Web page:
An unconscious baby should be referred to a health facility immediately.

Look at the young newborn’s movements. Does it move less than you would expect from a normally active baby? Does the baby only move when stimulated to do so (is it lethargic)? If the mother has had a previous baby, or if there are other experienced mothers in the house, ask them if they think this baby is lethargic. It is a danger sign if it doesn’t seem to be moving or responding to stimuli normally.

6.2.3  Is the baby breathing too fast?

Urgently refer a newborn who appears to be in respiratory distress.

Count the baby’s breaths in one minute. Is it breathing normally or too fast? Fast breathing is a respiration rate equal to or greater than 60 breaths per minute. The normal breathing in a newborn is 40-60 breaths per minute, which you should check twice for one minute each time. Look for severe chest in-drawing: this means that while the baby is breathing in, the area of its lower ribs on each side ‘sucks’ inwards deeply (Figure 6.2).

A newborn with chest in-drawing.
Figure 6.2  Chest in-drawing is a sign that a newborn is in respiratory distress.

6.2.4  Is the baby’s temperature normal?

Measure the baby’s temperature, preferably using a rectal thermometer inserted gently into the baby’s rectum through the anus, or use a normal thermometer held closely under the baby’s armpit (this is called the axillary temperature). Remember that the thermometer must be very clean before you use it. Wash it before and after use in clean water and then swab it with alcohol or another antiseptic solution. If you do not have a thermometer, use your hand to feel the baby’s head and body for fever, or low body temperature, by comparing how the baby feels with the temperature of your own or the mother’s skin.

Important! Refer a baby with a fever or hypothermia if its temperature does not return to normal quickly

Fever is defined as a temperature equal to or greater than 37.5ºC. If you suspect that the baby may be too hot because it has been kept too warm by the mother, cool the baby by unwrapping its blankets and measure the temperature again after 15 minutes. If the temperature does not return to normal quickly, or if it is above 37.5ºC, refer the baby immediately. A high temperature is a danger sign for infection, which must be treated quickly. There is more on neonatal infections in Section 6.4 of this study session.

A mother cuddles her newborn baby.
Figure 6.3  Skin-to-skin contact with the mother is the best way to warm a chilled baby.

Hypothermia is defined as a temperature of equal to or less than 35.5ºC, but this is dangerously low for a newborn. If the baby feels chilled, don’t wait for its temperature to fall lower than 36.5ºC before taking fast action to warm it. Remove the clothes from its body and place it in skin-to-skin contact with the mother, between her breasts and inside her clothes (Figure 6.3). Wrap them both well with blankets, place a cap or shawl to cover the top and back of the baby’s head, and if the baby is not wearing socks, wrap its feet (this is called Kangaroo Mother Care, as you will see in Study Session 8.). If the baby’s temperature does not start rising towards normal within 30 minutes, or if it is below 35.5ºC, or the baby’s lips are blue, refer the baby immediately.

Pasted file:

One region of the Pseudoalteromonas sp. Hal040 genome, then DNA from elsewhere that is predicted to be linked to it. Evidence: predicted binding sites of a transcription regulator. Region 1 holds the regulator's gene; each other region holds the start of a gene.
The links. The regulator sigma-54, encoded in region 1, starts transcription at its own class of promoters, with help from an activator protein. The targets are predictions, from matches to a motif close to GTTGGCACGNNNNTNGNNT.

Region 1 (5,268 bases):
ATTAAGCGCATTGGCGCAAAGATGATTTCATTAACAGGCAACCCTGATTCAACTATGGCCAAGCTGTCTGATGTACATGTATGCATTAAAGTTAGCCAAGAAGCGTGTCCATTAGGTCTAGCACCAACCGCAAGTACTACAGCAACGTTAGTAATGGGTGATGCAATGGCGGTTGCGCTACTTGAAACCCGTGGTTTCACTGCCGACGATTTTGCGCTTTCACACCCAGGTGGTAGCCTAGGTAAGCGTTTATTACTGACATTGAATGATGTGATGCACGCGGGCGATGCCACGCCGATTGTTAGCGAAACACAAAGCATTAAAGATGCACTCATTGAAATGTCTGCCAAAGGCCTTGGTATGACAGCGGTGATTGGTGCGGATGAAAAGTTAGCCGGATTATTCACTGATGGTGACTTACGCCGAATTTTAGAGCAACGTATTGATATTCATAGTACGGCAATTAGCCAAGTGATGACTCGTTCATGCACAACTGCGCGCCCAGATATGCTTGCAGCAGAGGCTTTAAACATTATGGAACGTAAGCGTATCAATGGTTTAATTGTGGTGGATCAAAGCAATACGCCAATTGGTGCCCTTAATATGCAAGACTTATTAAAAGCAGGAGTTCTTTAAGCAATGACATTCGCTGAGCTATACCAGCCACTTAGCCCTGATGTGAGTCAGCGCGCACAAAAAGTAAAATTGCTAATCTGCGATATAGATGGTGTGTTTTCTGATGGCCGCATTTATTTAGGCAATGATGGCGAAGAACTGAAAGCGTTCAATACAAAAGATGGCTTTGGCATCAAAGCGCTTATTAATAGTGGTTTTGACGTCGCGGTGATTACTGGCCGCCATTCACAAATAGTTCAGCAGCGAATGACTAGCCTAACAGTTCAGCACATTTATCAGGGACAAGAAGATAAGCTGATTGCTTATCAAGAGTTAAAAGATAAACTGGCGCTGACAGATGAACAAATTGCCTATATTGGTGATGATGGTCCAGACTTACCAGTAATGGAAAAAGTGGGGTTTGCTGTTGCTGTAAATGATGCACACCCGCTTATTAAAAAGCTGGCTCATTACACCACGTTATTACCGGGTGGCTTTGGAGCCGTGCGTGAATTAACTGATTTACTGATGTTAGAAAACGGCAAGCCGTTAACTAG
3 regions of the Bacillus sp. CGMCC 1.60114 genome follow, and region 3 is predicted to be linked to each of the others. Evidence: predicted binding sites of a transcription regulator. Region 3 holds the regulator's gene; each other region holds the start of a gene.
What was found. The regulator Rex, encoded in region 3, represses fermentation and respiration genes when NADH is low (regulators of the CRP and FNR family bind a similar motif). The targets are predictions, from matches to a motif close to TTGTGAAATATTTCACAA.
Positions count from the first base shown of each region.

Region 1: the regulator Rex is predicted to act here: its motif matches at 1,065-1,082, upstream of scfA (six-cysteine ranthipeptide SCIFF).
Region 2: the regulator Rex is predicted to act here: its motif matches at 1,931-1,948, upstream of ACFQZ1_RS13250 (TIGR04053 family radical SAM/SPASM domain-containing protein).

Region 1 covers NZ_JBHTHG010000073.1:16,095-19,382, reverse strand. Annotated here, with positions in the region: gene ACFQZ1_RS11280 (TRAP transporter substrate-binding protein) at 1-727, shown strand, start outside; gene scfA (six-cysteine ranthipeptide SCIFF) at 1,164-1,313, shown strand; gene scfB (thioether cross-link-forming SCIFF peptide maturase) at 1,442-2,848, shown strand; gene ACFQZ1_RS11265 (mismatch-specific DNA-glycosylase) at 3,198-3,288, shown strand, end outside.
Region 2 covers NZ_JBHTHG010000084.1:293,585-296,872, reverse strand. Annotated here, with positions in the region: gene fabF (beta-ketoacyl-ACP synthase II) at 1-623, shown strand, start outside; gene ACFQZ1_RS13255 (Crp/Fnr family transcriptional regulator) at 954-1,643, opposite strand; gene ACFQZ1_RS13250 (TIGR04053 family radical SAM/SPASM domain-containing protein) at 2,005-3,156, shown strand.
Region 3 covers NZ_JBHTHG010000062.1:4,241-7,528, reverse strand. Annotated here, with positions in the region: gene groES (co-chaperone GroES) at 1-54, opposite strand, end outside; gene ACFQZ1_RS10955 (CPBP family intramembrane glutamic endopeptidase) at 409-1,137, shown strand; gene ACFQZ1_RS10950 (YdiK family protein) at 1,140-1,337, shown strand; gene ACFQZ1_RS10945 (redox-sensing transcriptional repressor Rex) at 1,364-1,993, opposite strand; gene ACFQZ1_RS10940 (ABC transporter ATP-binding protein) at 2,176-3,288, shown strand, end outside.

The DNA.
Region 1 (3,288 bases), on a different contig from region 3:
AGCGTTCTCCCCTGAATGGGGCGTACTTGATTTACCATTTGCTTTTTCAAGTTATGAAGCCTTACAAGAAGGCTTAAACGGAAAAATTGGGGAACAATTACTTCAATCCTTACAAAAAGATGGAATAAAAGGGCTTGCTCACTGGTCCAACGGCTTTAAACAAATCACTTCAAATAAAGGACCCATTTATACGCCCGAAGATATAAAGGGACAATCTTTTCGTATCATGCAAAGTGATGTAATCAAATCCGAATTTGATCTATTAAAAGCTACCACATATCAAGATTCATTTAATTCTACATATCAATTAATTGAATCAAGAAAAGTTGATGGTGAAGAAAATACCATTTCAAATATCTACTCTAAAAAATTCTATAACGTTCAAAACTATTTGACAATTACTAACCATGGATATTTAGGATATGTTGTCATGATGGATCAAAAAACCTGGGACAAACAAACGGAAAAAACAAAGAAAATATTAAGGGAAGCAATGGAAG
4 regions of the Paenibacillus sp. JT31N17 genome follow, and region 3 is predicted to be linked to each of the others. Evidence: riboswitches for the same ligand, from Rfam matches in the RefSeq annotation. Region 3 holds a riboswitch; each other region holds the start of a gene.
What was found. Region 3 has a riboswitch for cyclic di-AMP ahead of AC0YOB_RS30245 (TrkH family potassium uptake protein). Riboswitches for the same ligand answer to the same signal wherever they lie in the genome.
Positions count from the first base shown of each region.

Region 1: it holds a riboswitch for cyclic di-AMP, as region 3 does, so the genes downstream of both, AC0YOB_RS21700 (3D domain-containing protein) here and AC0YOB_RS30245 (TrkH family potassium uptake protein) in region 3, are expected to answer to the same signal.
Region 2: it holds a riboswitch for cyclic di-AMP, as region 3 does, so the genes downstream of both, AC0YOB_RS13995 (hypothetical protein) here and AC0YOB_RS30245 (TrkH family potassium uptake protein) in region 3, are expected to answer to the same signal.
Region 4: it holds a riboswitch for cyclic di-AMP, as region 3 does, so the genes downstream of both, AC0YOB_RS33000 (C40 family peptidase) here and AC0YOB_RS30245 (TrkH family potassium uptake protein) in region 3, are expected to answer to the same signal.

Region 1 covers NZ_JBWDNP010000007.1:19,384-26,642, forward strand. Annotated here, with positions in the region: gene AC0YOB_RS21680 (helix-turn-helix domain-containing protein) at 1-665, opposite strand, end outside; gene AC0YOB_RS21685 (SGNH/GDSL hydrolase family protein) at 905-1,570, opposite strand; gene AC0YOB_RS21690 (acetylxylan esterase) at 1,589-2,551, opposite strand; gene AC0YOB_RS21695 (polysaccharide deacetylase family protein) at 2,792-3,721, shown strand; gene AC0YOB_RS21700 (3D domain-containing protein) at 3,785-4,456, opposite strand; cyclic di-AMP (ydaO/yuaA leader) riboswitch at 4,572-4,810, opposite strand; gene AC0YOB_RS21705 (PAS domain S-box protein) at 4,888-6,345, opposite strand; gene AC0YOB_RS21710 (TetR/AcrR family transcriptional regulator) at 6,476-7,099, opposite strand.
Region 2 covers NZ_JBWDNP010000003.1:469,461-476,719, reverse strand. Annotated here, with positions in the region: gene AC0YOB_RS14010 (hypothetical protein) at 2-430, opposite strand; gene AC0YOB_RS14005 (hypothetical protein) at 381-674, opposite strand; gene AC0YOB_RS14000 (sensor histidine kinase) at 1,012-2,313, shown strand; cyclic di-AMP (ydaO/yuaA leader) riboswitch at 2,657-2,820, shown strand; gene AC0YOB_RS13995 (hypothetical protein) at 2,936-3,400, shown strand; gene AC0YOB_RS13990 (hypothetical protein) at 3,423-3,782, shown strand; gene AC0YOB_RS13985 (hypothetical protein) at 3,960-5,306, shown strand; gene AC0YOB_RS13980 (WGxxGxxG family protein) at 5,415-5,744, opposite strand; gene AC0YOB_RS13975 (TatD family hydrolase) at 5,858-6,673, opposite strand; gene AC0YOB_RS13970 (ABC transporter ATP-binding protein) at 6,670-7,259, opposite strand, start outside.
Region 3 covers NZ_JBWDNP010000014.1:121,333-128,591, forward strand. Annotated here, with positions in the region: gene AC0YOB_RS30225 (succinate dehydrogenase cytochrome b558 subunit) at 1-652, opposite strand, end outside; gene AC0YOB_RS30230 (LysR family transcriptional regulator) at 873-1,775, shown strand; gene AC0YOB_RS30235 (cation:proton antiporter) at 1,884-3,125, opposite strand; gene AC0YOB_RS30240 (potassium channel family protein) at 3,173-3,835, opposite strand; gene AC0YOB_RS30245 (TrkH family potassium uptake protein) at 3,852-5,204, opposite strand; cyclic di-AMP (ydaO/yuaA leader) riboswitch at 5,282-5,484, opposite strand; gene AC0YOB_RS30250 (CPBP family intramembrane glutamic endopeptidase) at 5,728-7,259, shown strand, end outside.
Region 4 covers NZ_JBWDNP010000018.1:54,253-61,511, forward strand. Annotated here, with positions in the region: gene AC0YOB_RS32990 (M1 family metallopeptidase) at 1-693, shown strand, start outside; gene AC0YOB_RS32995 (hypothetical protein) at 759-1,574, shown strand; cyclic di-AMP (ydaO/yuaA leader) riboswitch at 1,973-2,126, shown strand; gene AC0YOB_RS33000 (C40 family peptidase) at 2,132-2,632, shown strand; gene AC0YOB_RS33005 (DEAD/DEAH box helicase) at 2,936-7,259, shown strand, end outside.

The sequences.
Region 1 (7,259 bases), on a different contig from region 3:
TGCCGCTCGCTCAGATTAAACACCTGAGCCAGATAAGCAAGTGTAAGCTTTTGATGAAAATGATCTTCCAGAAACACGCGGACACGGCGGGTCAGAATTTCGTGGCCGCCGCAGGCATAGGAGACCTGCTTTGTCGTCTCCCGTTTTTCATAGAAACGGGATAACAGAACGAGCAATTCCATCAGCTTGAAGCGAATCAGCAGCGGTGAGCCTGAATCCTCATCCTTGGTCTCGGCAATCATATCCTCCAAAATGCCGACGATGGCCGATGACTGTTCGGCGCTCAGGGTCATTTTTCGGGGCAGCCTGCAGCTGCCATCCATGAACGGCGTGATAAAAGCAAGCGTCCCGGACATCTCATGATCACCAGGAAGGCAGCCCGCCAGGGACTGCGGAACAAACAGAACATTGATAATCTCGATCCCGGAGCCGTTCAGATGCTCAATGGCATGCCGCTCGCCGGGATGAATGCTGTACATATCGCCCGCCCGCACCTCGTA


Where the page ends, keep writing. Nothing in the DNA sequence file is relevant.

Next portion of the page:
After assessing the newborn baby’s vital signs as described above, the next step is to assess for danger signs of newborn illnesses.

6.3  Does the baby have jaundice?

Signs of jaundice are a yellow discoloration of the skin and of the sclera (white of the eye). However the sclera is often difficult to see in newborns, so the skin colour is used to detect jaundice. First, ask the mother if she noticed any yellowish discoloration of the baby’s skin before it was 24 hours of age. Then look for yourself and also check if the palms of the baby’s hands and the soles of its feet are yellow. Jaundice is caused by excess deposits of a yellow pigment called bilirubin (the condition is also called hyperbilirubinaemia, ‘too much bilirubin’). It appears in the skin when too much haemoglobin (the oxygen-carrying protein) in the red blood cells is broken down, or when the liver is not functioning well and cannot deal with the bilirubin, or when the bile excretory duct is obstructed. (Bile is a substance produced by the bile gland which helps in the breakdown of bilirubin).

In untreated cases, the excess bilirubin will have serious effects on the newborn baby’s brain and can be fatal; if left untreated, it can have long-term neurological complications (complications related to abnormalities in the central nervous system, for example partial paralysis, growth retardation or learning difficulties).

6.4  Infection in the newborn

Infection is common in newborn babies and neonatal infection is one of the major causes of their deaths.

  • Can you remember (e.g. from Study Session 1) why there is a higher risk of infection in newborns than in older children or adults?

  • A key reason is the immaturity of the newborn’s immune system, which takes several months after birth to develop sufficiently to give much protection from infection.

PROM was the subject of Study Session 17 in the Antenatal Care Module; prolonged or obstructed labour was covered in Study Session 9 of the Labour and Delivery Care Module.